ETI Grant Awarded for Multi-modal Emotions
Multi-modal (Audio, Text, Visual) Emotion Recognition
Grant Awardee: Ronak Kosti
Grant Duration: July-2020 to June-2021
We recognize people’s emotions from their facial expressions, body posture, behavior and social interaction with other people. It is an essential ability which helps to understand what people are feeling in general, but also to respond appropriately. For example, if a person is sad and feeling unhappy, instinctively we are ready to offer our support and empathize with him. While looking at an image or a video, particular attributes of the image/video evoke emotional response in the observer. Recognizing such attributes or image/video features will help us understand underlying character of emotions in images and videos.
Contextual information like the scene surrounding the person also enhances our perception of other people’s emotion. An emotion recognition system which uses the information present in
the surrounding scene, in addition to the body posture, has been successfully implemented in previous work . In this system, the features extracted from the body posture of a person as well as the whole image are encoded by the system in a common feature space that encodes the emotion of the person. However, the relationship between the location in the scene that evoked a particular emotion and it’s corresponding audio speech has not been explored yet. In order to circumvent the limitations of current recommendation systems, the idea is to integrate audio speech in combination with labeled images to improve the user-experience and state-of-the art methods.
- Bridge the gap of simultaneous visual and audio recognition of emotions.
- Aligning the lexical content of audio speech signals (which describe the emotional content of the image) with their corresponding location in the image.
- Localizing the emotional region of interest in images and videos.
- Learning a common multi-modal emotion-embedding space for the visual and audio features that correspond to a given emotion. Specifically learning an audio unit that corresponds to specific emotions.
- Build an emotional retrieval system (featured image), that takes images or video or audio speech and retrieves similar related content.
Current state of the art system  is able to localize the region in an image whose description is given by the corresponding speech audio signal. The system jointly encodes speech and image features in the modeling. Such systems have learned the lexical content of the audio speech signal, and associate them to the corresponding spatial regions. This pioneering work has created the possibility to use the audio speech as a guidance signal. The proposal (featured image) is to create a common embedding space for image, video and speech audio signals. The system is modeled using a multi-modal and multi-task framework. Emotion recognition using multi-modal framework (audio speech, image, video and emotion labels) will help in understanding of the influence of the context. This methodology will be applied to localize emotional content in the images.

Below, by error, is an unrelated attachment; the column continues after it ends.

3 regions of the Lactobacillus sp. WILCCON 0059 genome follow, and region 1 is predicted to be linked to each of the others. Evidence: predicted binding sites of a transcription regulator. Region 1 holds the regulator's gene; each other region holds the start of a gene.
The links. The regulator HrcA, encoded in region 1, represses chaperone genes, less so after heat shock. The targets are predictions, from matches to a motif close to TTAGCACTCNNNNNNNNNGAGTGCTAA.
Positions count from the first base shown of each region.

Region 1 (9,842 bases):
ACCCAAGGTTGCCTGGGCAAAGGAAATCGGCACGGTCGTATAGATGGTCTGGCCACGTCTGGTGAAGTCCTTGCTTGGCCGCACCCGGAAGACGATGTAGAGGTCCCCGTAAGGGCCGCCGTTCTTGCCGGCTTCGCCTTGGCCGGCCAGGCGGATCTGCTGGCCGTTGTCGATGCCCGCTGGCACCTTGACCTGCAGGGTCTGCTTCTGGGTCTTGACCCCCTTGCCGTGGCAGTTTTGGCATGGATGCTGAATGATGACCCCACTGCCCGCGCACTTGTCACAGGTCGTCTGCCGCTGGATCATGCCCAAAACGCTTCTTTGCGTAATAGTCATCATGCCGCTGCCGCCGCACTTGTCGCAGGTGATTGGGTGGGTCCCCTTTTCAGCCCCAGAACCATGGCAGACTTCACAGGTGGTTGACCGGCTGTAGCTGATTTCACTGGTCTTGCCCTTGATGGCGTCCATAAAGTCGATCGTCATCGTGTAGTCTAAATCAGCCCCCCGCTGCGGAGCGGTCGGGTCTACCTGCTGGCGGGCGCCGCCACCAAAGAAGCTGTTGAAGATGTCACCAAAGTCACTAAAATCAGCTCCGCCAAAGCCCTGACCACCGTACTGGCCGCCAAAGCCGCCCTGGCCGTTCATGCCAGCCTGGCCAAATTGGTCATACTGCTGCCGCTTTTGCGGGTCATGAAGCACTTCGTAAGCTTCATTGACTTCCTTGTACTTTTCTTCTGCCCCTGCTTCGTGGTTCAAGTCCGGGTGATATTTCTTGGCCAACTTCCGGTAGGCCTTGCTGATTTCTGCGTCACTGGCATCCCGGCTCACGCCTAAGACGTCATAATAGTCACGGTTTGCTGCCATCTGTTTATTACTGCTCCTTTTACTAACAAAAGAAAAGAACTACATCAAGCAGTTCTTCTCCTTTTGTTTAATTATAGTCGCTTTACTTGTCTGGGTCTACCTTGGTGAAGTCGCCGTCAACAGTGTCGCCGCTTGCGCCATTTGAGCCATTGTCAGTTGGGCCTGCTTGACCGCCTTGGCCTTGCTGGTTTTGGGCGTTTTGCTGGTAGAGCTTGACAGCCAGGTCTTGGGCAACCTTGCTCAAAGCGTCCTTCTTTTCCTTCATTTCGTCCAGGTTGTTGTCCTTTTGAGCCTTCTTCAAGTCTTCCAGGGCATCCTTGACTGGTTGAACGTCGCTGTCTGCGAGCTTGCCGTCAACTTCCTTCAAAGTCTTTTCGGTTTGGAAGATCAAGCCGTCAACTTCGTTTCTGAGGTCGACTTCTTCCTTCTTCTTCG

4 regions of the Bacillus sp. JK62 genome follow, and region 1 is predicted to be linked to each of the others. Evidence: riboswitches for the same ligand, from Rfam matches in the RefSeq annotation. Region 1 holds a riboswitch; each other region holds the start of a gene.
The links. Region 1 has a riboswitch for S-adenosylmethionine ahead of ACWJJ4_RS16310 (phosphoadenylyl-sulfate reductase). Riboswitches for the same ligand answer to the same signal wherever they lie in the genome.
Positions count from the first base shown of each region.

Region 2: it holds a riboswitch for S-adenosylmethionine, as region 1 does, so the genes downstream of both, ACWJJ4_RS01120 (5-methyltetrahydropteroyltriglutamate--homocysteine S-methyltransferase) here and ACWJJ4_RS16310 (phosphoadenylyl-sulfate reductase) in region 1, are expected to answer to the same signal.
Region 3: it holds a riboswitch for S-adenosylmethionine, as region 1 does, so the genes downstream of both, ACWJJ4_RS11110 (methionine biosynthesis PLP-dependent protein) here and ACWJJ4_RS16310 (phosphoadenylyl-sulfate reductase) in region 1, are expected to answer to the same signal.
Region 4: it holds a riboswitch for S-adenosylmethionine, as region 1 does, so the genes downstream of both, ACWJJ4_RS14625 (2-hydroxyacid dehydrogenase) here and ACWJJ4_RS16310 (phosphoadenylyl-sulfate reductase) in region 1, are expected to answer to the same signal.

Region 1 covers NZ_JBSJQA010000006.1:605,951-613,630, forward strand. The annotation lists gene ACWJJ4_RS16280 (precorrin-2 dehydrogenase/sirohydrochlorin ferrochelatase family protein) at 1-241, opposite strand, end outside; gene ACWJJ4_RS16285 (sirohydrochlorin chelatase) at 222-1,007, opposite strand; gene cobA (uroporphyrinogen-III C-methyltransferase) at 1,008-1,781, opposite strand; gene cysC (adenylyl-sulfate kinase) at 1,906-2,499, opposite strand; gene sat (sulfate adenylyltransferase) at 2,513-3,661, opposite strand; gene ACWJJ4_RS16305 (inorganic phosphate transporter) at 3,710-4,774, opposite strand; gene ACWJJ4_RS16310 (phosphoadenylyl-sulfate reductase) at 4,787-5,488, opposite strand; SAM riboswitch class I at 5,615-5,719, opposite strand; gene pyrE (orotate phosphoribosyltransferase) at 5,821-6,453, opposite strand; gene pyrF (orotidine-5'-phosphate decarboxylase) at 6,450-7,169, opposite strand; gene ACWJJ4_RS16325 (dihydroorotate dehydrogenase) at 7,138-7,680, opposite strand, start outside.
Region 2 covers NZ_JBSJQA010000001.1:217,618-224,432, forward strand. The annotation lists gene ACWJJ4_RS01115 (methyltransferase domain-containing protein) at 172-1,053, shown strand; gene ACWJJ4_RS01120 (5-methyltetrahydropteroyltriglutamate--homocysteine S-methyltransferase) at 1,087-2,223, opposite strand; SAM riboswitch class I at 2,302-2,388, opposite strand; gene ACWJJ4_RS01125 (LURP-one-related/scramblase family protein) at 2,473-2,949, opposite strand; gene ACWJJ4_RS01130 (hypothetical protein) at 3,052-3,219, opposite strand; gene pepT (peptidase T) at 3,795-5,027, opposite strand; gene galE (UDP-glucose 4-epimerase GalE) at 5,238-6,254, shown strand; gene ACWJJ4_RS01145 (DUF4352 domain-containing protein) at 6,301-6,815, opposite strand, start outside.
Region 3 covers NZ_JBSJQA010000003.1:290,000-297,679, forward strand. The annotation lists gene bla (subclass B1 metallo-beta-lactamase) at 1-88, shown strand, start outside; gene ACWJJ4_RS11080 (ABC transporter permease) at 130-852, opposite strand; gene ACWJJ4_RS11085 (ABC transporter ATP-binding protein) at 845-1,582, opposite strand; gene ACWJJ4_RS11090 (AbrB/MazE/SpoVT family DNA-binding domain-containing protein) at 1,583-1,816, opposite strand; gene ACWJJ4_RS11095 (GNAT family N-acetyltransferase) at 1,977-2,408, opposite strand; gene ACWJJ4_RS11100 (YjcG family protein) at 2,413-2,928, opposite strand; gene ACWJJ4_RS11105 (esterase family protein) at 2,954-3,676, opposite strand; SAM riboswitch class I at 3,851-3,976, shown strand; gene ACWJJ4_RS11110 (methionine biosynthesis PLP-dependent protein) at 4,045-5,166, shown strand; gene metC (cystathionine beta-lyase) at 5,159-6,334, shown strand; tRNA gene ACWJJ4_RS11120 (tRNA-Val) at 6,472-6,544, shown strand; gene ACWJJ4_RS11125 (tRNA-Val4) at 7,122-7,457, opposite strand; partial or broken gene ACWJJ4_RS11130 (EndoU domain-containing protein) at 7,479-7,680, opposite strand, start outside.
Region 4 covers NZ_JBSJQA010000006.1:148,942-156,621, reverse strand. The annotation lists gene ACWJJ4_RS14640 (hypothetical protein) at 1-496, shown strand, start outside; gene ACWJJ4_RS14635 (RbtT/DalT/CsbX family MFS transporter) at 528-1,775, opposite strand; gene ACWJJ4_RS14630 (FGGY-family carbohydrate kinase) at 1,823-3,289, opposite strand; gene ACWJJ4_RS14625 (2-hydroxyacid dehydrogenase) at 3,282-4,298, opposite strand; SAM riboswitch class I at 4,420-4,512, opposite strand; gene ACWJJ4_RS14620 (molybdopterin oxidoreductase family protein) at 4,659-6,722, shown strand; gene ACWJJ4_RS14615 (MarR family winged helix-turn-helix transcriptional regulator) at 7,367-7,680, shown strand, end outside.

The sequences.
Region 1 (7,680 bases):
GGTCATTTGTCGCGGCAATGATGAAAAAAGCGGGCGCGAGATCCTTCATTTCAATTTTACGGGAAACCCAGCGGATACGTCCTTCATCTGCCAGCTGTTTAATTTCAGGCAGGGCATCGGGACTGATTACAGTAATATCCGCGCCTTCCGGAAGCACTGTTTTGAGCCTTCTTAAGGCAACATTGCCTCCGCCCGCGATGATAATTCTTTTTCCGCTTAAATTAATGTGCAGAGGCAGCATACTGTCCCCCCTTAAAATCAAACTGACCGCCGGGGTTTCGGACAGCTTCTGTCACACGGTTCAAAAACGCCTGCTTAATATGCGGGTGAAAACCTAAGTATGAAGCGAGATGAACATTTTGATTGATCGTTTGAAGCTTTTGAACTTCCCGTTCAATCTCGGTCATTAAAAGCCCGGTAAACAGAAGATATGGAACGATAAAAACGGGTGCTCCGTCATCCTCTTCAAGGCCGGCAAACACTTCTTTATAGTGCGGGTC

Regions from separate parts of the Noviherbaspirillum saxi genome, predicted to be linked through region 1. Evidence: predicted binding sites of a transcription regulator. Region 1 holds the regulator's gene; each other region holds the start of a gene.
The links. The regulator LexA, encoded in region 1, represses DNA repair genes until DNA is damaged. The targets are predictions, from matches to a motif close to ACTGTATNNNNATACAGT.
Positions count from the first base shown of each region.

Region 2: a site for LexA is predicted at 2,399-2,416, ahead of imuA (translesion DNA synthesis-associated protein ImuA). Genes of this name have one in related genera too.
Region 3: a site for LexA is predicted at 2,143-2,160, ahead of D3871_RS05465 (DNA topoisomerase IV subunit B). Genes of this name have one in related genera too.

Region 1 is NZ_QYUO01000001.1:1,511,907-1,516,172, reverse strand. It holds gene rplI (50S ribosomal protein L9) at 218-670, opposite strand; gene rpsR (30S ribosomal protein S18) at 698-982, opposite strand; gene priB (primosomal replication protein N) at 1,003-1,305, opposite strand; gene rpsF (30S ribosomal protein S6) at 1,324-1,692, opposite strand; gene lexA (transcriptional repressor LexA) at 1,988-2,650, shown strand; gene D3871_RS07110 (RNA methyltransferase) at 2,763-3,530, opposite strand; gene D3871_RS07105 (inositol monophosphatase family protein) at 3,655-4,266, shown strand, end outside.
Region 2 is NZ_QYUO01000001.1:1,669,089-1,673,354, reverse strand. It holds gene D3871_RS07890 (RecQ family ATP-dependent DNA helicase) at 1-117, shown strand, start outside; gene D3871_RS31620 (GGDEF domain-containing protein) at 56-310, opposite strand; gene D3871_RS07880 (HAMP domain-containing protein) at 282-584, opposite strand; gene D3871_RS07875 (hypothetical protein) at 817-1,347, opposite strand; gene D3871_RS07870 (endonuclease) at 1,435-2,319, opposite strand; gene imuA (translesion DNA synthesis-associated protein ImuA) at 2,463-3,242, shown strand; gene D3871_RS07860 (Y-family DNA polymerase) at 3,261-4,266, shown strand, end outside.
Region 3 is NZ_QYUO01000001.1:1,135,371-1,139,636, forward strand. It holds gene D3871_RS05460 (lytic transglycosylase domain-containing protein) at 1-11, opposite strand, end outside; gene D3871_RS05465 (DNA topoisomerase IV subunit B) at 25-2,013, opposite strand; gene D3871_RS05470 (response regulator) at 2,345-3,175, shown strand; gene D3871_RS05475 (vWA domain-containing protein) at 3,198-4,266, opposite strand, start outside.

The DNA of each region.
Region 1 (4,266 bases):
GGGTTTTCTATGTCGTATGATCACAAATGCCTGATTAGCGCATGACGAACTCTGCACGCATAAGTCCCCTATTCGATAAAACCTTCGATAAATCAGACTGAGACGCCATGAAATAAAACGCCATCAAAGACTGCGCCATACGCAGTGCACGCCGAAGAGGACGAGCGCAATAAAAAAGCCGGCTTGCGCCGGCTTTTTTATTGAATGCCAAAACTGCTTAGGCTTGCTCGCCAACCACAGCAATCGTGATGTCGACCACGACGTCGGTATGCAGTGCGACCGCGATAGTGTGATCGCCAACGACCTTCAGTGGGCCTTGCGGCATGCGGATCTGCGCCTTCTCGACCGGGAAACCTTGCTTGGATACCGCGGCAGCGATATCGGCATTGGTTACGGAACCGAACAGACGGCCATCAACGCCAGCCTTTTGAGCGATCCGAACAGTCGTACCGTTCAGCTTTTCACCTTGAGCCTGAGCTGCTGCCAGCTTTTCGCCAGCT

EMOTIC dataset  serves as starting point. It has 34320 people (23571 images) with their corresponding emotion labels. In brief, the intention is to accomplish the following:
- Augmenting EMOTIC dataset  with audio speech signals.
- Each of the 34320 people in EMOTIC will be associated with their corresponding audio speech signals which will be able to describe the emotional content of the scene
- Using multi-task framework, integrate the newly generated audio speech signals into a common embedding space.
- A multi-modal system that encodes audio speech signals and it’s corresponding image features will be developed that uses the common embedding of image and audio features.
- Developing this system will give us insights into discovering ‘audio units’ corresponding to the different emotional aspects of the images. At the end, we will have a system that can improve our understanding of audio speech (based on emotions) and visual features.
 Ronak Kosti, Jose M. Alvarez, Adria Recasens, and Agata Lapedriza. “Emotion recognition in context.” In Proceedings of the IEEE Conference on Computer Vision and Pattern Recognition, pp. 1667-1675. 2017. Link to the paper
 David Harwath, Adrià Recasens, Dídac Surís, Galen Chuang, Antonio Torralba, and James Glass. “Jointly discovering visual objects and spoken words from raw sensory input.” In Proceedings of the European Conference on Computer Vision (ECCV), pp. 649-665. 2018. Link to the paper